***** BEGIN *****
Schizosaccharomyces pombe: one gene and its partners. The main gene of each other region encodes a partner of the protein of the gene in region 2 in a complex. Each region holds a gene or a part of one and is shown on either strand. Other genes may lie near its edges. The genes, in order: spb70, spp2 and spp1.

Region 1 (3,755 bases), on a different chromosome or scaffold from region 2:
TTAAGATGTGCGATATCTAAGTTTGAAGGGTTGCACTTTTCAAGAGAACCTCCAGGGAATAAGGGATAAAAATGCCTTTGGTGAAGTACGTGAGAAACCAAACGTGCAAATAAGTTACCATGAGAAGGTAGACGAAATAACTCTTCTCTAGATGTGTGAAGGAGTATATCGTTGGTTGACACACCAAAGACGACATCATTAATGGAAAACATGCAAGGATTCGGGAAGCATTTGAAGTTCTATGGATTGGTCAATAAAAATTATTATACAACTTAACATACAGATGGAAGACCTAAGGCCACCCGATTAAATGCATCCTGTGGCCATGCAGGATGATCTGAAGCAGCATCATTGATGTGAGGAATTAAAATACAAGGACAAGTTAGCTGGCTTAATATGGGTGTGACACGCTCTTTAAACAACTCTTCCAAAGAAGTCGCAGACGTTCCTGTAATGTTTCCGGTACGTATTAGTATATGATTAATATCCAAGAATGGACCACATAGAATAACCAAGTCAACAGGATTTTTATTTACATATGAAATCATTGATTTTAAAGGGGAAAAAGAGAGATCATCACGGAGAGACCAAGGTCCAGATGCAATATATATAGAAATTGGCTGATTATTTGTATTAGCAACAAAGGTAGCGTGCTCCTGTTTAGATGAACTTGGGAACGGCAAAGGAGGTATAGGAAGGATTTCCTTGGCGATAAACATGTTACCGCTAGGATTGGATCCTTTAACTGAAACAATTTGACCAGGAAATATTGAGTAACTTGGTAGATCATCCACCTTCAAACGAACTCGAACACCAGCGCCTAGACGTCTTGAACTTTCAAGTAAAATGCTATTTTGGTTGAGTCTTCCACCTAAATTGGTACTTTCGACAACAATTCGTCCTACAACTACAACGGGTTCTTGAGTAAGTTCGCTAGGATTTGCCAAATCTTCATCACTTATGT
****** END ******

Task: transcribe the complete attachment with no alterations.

Schizosaccharomyces pombe: one gene and its partners. The main gene of each other region encodes a partner of the protein of the gene in region 2 in a complex. Each region holds a gene or a part of one and is shown on either strand. Other genes may lie near its edges. The genes, in order: spb70, spp2 and spp1.

Region 1 (3,755 bases), on a different chromosome or scaffold from region 2:
TTAAGATGTGCGATATCTAAGTTTGAAGGGTTGCACTTTTCAAGAGAACCTCCAGGGAATAAGGGATAAAAATGCCTTTGGTGAAGTACGTGAGAAACCAAACGTGCAAATAAGTTACCATGAGAAGGTAGACGAAATAACTCTTCTCTAGATGTGTGAAGGAGTATATCGTTGGTTGACACACCAAAGACGACATCATTAATGGAAAACATGCAAGGATTCGGGAAGCATTTGAAGTTCTATGGATTGGTCAATAAAAATTATTATACAACTTAACATACAGATGGAAGACCTAAGGCCACCCGATTAAATGCATCCTGTGGCCATGCAGGATGATCTGAAGCAGCATCATTGATGTGAGGAATTAAAATACAAGGACAAGTTAGCTGGCTTAATATGGGTGTGACACGCTCTTTAAACAACTCTTCCAAAGAAGTCGCAGACGTTCCTGTAATGTTTCCGGTACGTATTAGTATATGATTAATATCCAAGAATGGACCACATAGAATAACCAAGTCAACAGGATTTTTATTTACATATGAAATCATTGATTTTAAAGGGGAAAAAGAGAGATCATCACGGAGAGACCAAGGTCCAGATGCAATATATATAGAAATTGGCTGATTATTTGTATTAGCAACAAAGGTAGCGTGCTCCTGTTTAGATGAACTTGGGAACGGCAAAGGAGGTATAGGAAGGATTTCCTTGGCGATAAACATGTTACCGCTAGGATTGGATCCTTTAACTGAAACAATTTGACCAGGAAATATTGAGTAACTTGGTAGATCATCCACCTTCAAACGAACTCGAACACCAGCGCCTAGACGTCTTGAACTTTCAAGTAAAATGCTATTTTGGTTGAGTCTTCCACCTAAATTGGTACTTTCGACAACAATTCGTCCTACAACTACAACGGGTTCTTGAGTAAGTTCGCTAGGATTTGCCAAATCTTCATCACTTATGT